Giving Credit Where Credit Is Due

TitleGiving Credit Where Credit Is Due
Publication TypeCase Study
Year of PublicationSubmitted
AuthorsLadenson, R
Corporate Authorsof Center for the Study of Ethics in the Professions, IIT
Date Published03/1997
PublisherCenter for the Study of Ethics in the Professions, Illinois Institute of Technology
Publication Languageeng
KeywordsAuthorship , BIOLOGY , Collaboration , SCIENCE , Supervisor/Trainee Relationships
AbstractTim is a postdoctoral fellow, in a second year of a postdoctoral fellowship in microbiology at a major university. He works in the laboratory of Professor X, along with several other post docs. A strong antagonism has developed over the past two months between Professor X and one of the other post docs named Jane, with whom Time has worked earlier on some research. Professor X has asked Tim to prepare an abstract of this research for submission to a leading journal. He insists that Tim submit the abstract without Jane’s name on it because, in his opinion, her contribution was minimal. Tim believes, however, that although Jane has not been active in the research since the antagonism between herself and Professor X developed, earlier in the year she made substantial contributions. At this time, Tim has no definite prospects for a position next year, and he believes that a strong recommendation from Professor X would be a big help to him. What is Tim required by morality to do in this situation, and why?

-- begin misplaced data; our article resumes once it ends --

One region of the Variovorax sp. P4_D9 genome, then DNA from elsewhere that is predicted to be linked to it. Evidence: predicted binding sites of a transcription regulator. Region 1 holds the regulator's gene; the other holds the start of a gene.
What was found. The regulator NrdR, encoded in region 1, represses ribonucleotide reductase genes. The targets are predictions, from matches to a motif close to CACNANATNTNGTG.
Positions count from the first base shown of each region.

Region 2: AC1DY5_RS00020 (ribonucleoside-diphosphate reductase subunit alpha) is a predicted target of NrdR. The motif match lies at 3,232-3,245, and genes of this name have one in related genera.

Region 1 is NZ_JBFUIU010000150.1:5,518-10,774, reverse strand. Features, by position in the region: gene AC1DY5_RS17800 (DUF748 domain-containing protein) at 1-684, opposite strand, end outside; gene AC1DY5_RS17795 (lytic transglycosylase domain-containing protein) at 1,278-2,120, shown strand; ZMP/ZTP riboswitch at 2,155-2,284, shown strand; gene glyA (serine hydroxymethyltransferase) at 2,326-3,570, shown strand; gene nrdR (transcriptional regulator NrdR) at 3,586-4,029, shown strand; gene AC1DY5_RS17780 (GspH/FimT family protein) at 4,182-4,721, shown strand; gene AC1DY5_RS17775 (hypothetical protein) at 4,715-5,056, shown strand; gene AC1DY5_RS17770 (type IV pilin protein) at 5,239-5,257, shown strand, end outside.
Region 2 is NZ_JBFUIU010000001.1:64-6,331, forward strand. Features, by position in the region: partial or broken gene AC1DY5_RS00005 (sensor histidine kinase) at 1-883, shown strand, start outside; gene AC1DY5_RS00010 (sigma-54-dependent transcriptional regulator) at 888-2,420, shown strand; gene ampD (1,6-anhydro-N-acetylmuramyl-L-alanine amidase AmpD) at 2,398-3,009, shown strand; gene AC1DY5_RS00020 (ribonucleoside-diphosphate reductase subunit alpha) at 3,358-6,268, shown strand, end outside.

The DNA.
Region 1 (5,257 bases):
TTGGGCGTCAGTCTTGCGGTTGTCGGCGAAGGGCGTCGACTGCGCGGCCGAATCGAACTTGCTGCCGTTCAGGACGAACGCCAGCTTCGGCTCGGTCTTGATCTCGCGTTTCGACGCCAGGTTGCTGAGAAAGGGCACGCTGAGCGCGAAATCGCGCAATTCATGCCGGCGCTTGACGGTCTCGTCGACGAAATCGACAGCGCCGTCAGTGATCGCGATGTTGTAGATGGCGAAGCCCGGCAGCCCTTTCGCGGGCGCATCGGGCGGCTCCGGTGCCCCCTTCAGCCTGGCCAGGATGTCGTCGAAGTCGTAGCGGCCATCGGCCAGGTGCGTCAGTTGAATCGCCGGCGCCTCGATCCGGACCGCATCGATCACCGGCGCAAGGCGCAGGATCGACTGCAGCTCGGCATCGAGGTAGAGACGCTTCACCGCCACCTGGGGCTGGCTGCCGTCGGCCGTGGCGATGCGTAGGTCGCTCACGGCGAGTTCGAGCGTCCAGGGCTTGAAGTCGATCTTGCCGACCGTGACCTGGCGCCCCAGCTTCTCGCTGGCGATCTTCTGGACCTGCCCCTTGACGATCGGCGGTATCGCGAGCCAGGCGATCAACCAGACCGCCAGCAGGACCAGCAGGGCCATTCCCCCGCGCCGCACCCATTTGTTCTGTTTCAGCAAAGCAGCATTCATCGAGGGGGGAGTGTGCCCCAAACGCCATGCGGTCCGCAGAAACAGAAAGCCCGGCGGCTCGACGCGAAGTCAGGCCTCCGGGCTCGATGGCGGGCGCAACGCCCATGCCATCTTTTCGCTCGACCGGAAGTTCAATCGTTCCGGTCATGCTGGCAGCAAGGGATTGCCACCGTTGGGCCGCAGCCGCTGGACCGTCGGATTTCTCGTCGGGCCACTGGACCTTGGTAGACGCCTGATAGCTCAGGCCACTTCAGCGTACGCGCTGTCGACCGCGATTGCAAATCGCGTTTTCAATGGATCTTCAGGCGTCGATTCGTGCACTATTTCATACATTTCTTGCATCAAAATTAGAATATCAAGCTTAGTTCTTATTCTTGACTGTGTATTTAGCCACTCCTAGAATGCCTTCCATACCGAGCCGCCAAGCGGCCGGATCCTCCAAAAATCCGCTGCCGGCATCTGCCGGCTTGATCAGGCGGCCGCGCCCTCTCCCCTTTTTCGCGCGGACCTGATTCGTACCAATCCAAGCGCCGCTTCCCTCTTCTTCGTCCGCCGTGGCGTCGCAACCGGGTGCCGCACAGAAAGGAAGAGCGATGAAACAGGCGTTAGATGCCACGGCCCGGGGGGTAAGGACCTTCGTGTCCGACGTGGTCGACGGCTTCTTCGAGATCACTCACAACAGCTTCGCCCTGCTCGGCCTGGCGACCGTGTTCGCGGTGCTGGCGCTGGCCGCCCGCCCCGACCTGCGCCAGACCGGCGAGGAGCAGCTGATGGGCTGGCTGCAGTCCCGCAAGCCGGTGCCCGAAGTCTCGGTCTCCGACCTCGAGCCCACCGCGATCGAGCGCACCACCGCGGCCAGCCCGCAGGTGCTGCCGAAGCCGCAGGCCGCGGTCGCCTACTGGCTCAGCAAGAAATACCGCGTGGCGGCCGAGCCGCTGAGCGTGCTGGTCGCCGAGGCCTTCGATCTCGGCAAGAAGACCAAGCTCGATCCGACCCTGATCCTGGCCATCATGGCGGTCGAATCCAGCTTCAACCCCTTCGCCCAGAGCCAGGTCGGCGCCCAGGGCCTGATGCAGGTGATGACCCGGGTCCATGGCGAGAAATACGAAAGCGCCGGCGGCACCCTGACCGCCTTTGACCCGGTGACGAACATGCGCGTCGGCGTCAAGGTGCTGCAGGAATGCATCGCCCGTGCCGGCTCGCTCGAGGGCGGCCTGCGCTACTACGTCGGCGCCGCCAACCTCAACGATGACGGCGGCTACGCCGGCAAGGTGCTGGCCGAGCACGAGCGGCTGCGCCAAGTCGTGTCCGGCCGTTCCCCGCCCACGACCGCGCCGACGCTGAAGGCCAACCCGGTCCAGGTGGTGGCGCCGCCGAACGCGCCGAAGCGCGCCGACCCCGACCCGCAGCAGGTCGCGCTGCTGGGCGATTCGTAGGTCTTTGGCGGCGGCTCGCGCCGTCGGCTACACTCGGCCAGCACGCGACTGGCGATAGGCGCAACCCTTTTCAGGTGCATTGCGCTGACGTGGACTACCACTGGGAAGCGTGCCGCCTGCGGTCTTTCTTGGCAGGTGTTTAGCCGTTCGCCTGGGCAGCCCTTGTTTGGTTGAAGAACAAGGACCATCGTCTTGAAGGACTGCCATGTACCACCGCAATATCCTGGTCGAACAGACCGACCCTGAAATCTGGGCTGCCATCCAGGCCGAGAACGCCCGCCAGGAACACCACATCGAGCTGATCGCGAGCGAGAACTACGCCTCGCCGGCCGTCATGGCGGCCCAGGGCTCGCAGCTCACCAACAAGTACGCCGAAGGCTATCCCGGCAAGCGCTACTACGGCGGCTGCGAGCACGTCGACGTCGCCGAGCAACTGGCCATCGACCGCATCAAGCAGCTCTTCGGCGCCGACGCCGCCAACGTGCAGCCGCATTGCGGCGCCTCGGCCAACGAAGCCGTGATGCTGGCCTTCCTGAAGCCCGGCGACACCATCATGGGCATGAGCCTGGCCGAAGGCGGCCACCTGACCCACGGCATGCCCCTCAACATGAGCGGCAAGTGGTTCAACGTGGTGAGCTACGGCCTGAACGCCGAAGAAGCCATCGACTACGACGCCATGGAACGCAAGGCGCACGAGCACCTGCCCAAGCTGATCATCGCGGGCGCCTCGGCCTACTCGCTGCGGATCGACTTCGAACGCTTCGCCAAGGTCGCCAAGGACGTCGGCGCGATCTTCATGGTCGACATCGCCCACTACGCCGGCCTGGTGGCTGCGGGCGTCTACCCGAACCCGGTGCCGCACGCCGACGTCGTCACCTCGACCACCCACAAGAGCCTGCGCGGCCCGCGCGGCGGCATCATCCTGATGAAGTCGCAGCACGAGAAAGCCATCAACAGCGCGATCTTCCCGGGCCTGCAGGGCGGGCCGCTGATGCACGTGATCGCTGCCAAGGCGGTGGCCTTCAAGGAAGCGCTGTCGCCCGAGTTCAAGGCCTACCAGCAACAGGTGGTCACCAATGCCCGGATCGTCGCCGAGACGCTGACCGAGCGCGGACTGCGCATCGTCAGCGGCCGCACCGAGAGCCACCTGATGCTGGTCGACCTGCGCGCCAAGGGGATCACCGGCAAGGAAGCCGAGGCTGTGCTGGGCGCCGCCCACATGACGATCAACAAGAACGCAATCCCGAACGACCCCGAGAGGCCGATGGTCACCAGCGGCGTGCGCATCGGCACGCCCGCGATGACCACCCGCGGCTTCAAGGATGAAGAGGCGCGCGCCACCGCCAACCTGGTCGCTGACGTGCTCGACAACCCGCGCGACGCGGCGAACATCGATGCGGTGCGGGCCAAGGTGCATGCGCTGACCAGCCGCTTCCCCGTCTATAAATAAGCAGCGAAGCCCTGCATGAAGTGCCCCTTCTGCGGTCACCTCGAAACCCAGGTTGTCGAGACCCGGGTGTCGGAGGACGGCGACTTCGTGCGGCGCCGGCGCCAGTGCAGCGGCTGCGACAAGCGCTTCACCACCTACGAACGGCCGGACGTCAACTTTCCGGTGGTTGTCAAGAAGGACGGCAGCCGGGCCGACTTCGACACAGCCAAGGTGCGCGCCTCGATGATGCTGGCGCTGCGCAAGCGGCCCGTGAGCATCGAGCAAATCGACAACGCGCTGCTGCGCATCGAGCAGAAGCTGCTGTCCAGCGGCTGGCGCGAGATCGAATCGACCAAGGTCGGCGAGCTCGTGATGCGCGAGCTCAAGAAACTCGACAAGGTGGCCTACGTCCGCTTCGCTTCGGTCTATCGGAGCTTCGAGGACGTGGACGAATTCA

NotesCase from the March 6, 1997 Intercollegiate Ethics Bowl. Copyright Robert Ladenson, Center for the Study of Ethics at the Illinois Institute of Technology, 1997.
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